By Cody Westerlund–
CHICAGO (CBS) — New Bulls point guard Kris Dunn addressed his underwhelming rookie season head on Tuesday as he and teammates Zach LaVine and Lauri Markkanen were welcomed with their introductory press conference in Chicago.
“I accept that I had a bad year,” Dunn said.
Such is the type of assessment that brings into focus the most crucial priority now for the rebuilding Bulls after last week’s franchise-altering trade of Jimmy Butler to the Timberwolves: player development.
As the Bulls have embarked on a new direction, it’s the progression of their youngsters that will be under scrutiny, not their win-loss record. Dunn will be one of several players who go a long way to determining whether the franchise’s new direction proves fruitful or disastrous.
The No. 5 overall pick in the 2016 draft, the 23-year-old Dunn averaged 3.8 points and 2.4 assists in 17.1 minutes per game for the Timberwolves and Tom Thibodeau. Dunn shot 37.7 percent from the field and 28.8 percent from 3-point range, and his .432 true shooting percentage was one of the worst marks of anyone in the league.
He understands that his performance didn’t cut it. He also believes better days are ahead.
“My rookie season, there were a lot of ups and downs, basically like a roller coaster ride,” Dunn said. “Playing under Tom, he helped me become a professional. He loves players that love to work. He made sure all his guys are always in the gym working hard, attacking every day, trying to improve each day.
“What I can bring to the Bulls is my tenacity on defense. I really take pride in my defense. I’m going to try to bring that over here and just interact with my new teammates. Get to know a lot of guys, their personalities. Come out here and try to prove every day.”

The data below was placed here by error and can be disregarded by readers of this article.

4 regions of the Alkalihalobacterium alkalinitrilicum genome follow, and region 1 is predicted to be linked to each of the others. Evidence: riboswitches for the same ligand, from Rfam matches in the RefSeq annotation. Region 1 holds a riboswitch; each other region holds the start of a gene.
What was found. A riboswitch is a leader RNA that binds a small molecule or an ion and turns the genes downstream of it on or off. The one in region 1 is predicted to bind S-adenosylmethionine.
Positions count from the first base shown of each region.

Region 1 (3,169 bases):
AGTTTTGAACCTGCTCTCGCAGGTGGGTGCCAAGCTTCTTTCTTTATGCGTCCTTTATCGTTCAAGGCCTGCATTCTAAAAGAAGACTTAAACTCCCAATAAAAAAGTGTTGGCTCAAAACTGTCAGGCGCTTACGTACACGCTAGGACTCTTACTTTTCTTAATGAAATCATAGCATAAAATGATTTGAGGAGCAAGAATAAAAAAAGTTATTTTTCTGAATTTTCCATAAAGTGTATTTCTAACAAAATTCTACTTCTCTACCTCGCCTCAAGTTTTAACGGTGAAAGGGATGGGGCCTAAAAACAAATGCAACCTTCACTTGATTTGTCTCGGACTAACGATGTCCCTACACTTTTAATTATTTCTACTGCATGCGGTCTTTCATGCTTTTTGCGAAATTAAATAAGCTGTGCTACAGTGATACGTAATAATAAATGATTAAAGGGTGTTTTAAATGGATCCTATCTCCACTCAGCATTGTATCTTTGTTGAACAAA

The man tasked with nurturing the games of Dunn and other young Bulls is third-year coach Fred Hoiberg, who with a laugh pointed out that much of his group now is younger than the Iowa State teams he coached in college.
Hoiberg and the Bulls encountered outside criticism regarding their player development last season, chatter that only gained traction when vice president of basketball operations John Paxson in a season-ending press conference called for Hoiberg to be a better leader. While admitting there were “some frustrations” last season, Hoiberg remains steadfast in his belief that his staff will provide the proper tutelage for the young Bulls — also including Denzel Valentine, Paul Zipser, Jerian Grant, Bobby Portis and restricted free-agent-to-be Cris Felicio — whom the team is counting on to improve.
“I’m very confident in our player development department,” Hoiberg said. “You look at last year, there were only five teams that played five players in their first and second year. The other four were Phoenix, Philadelphia, New York and Miami (none of which made the playoffs). We developed our young guys and made the playoffs and that was our goal last year was to develop our younger players and try to get into the postseason, which we did accomplish.
“It’s fresh start. It’s a young group of guys that I know are going to come out here and compete and play hard. I’m excited about that.”
Like Hoiberg, Dunn also views this as a fresh start. He spoke of the importance of earning the trust of his teammates with hard work and referenced his past trials and tribulations, which included he and his brother fending for themselves for a time when Dunn was nine years old and their mother was in and out of jail at times.
“Don’t ever give up,” Dunn said. “Throughout my whole, I’ve had a lot of ups and downs in my personal life. The reason I got here was because I never gave up. I have a great family who’s here today. I have great friends, and they always push me, no matter what. My personal mentality it to never give up.”
Cody Westerlund is a sports editor for CBSChicago.com and covers the Bulls. He’s also the co-host of the @LockedOnBulls podcast, which you can subscribe to on iTunes and Stitcher. Follow him on Twitter @CodyWesterlund.